Anderson_brosThe former Anderson storage building, seen in a file photo, where Mertrovation has approvals to build 23 condos and two stores.

A pair of large-scale, long-stalled development projects near the Red Bank train station cleared legal hurdles yesterday when a state Appellate Division panel ruled that no conflicts of interest had tainted approvals by the borough zoning board, today’s Asbury Park Press reports.

Both cases pitted Bill Meyer, a downtown property owner and gadfly, against developer Metrovation or its principals and the zoning board.

One decision centered on plans for a mixed retail/brew pub/art studio/condo project called MW West Side Lofts on the southeast corner of West Front Street and Bridge Avenue. The project, owned by principals of Metrovation but not the firm itself, would surround the present location of Danny’s Steakhouse.

The other involves the former Anderson Brothers Moving and Storage building at the northwest corner of Bridge Avenue an Monmouth Street, where Metrovation hopes to create 23 condos and two street-level stores.

From the Press, by reporter Larry Higgs:

In both projects, Meyer challenged the potential conflict of interest of two board members at public meetings and then challenged their participation in lawsuits. Judges upheld the participation of both members, which prompted the appeals and have kept both projects on hold.

Williams_tomNicosia_lauren_4Neither Tom Williams nor Lauren Nicosia of the Red Bank zoning board had conflicts of interest when they voted on Metrovation projects, a panel of state appellate judges ruled in separate opinions.

In the case involving the MW project, Meyer contended that Nicosia should have recused herself from the hearing on the application because her father, former Mayor Benedict Nicosia, had done legal work for the firm of McKenna, Dupont, which in turn had previously done work for Metrovation principal Chris Cole. In fact, firm partner Mike DuPont, then a member of the zoning board (and now a councilman), had recused himself, he said at the time, because he had represented Cole in the purchase of his house.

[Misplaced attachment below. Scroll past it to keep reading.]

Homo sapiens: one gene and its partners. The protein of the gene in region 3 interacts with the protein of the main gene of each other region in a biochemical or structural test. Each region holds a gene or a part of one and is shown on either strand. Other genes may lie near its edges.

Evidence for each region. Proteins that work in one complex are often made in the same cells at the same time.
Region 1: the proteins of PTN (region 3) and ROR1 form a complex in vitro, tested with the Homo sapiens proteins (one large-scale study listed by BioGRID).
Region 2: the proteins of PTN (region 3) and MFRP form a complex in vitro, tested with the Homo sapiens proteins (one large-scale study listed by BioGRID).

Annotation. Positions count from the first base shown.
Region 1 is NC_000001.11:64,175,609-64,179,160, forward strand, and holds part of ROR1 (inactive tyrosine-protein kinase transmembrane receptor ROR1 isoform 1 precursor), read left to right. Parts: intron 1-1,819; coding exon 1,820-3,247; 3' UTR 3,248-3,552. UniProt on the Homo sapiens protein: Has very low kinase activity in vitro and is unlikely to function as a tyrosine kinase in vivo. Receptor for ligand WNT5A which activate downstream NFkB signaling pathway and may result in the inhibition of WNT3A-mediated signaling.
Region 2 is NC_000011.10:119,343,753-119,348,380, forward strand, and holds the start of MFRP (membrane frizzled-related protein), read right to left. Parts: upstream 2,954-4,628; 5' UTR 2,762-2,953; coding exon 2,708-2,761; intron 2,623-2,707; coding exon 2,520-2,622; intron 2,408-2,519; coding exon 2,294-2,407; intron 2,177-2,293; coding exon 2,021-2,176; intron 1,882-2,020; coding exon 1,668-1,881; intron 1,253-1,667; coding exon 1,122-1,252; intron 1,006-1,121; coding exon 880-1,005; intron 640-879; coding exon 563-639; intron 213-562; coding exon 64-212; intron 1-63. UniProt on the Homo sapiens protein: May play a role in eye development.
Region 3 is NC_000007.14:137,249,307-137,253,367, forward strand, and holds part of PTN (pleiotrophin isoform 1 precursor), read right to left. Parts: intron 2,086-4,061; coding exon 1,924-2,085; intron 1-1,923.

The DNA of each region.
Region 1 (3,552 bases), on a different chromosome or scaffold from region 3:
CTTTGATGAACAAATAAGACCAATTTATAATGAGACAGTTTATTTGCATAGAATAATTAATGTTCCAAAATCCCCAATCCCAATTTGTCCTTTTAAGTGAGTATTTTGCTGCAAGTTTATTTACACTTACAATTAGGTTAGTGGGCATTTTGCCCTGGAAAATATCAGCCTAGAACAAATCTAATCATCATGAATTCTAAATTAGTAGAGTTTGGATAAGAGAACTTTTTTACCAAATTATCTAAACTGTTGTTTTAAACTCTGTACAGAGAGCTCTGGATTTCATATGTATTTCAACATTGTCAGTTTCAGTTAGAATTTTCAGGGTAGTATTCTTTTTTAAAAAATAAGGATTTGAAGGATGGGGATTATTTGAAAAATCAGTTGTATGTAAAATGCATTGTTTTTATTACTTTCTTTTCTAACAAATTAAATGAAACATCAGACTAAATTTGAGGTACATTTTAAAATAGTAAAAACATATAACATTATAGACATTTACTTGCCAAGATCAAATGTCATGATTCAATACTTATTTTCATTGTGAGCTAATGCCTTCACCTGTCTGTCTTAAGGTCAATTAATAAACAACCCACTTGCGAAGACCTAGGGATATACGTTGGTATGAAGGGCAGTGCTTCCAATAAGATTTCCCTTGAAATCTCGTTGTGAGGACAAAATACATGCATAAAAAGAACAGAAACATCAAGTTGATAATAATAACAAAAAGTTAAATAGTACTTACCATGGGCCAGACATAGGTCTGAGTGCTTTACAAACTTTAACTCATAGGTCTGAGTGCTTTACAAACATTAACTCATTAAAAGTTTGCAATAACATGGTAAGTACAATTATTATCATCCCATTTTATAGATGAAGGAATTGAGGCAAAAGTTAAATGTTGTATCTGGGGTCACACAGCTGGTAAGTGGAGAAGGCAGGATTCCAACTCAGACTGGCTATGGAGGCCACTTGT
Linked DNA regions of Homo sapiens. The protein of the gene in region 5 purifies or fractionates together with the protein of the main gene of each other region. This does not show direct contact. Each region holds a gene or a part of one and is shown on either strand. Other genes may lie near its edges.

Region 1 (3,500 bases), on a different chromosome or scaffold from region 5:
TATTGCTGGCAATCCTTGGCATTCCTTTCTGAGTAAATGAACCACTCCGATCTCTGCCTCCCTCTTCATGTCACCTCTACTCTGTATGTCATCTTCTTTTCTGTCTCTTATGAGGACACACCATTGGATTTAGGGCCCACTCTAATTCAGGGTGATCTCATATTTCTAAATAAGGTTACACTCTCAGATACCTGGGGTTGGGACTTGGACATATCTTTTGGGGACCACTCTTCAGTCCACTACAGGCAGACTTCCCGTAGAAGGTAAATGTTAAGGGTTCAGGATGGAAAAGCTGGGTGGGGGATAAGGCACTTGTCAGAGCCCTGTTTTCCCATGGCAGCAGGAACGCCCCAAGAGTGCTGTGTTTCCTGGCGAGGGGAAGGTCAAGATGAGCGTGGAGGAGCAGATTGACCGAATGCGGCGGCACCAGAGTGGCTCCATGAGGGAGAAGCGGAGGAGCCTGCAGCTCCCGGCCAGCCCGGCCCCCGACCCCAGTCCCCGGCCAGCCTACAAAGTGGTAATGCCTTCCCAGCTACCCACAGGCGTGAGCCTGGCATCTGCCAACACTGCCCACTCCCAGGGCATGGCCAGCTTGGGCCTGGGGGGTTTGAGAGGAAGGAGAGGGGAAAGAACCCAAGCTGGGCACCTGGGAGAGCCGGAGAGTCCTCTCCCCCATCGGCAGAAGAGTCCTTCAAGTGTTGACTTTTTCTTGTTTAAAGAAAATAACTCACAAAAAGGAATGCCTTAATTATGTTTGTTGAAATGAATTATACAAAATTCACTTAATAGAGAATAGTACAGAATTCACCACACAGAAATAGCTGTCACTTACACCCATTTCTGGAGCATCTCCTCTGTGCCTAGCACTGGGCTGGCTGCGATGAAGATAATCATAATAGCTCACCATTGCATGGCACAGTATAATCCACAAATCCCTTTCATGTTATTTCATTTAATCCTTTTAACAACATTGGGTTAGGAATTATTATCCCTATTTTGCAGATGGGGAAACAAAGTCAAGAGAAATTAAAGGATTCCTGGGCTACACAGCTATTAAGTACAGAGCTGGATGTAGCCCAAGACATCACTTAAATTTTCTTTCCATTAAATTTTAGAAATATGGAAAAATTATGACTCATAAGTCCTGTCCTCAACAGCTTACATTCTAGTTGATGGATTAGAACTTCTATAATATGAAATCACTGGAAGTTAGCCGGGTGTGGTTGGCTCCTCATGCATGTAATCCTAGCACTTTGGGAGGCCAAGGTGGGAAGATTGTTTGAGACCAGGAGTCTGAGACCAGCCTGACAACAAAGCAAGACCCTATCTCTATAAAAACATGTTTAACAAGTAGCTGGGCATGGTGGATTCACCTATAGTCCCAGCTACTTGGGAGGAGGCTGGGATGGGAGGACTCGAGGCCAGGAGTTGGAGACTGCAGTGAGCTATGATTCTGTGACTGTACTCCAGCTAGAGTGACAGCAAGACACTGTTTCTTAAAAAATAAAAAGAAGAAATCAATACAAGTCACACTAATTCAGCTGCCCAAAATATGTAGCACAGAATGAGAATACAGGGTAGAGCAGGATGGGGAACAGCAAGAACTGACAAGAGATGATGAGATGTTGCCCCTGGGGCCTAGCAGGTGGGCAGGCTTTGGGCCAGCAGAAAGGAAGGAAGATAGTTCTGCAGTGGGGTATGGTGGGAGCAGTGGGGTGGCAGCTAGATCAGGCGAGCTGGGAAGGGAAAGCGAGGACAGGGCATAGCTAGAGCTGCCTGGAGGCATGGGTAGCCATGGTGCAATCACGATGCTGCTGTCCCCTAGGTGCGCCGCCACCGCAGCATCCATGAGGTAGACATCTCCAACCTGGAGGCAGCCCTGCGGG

Meyer cited an earlier lawsuit —which he filed — in which Superior Court Alexander Lehrer in Freehold ruled that Lauren Nicosia’s participation in a hearing for an unrelated project didn’t warrant overturning approval, despite the fact that the McKenna firm, led by former Mayor Ed McKenna, had once represented the buyer of the property to be developed. That earlier suit concerned the so-called BLT project on Monmouth Street; the McKenna firm’s client was Palatial Homes.

An appeals court panel overturned Lehrer’s decision and sent the BLT matter back to the zoning board, finding that the appearance of conflict between father and daughter”was something more than a fanciful possibility.”

Meyer sought to have the same determination applied to the MW approvals. But in yesterday’s ruling, the appeals panel found that, even though the McKenna firm had represented Cole and various companies related to him, the it had been “nearly two years” since any the firm had done any work for them, putting Lauren Nicosia at greater remove of any conflict.



In the other case, concerning the Anderson building, Meyer had commented, at a zoning board meeting on the issue, that zoning board chairman Tom Williams should recuse himself because he was employed as a mechanic by Irwin Marine, where Cole had bought a boat. Metrovation quickly filed a suit in Chancery court, seeking a declaration that Williams had no conflict; it also sought damages from Meyer. Meyer answered with a suit of his own, claiming that Metrovation had filed an impermissible Strategic Lawsuit Against Public Participation.

The chancery court ruled that Williams had no conflict, but left other questions for trial. Yesterday’s ruling, on an appeal by Meyer, upheld that opinion.

The Press reports that Meyer was away on vacation and that his lawyer, Bernard Reilly, didn’t know if Meyer would try to take the case to the state Supreme Court. But Metrovation lawyer James Aaron anticipates that if he does, that effort “will be met with the same result — that there will be a rejection of his attempts.”

Still pending is a Meyer complaint that Metrovation tried to quash his right to object.

Here’s the appellate court opinion on the lofts dispute: Download meyer_v_mw_red_bank_llc.pdf

And here’s the one on the Anderson building: Download metrovation_anderson_v_red_bank_zoning.pdf

The MW opinion mistakenly identifies Meyer as a resident of Red Bank. Though he owns 12 Monmouth Street in the borough, he lives in Tinton Falls, a distinction over which Meyer and McKenna had some loud arguments when McKenna was mayor.

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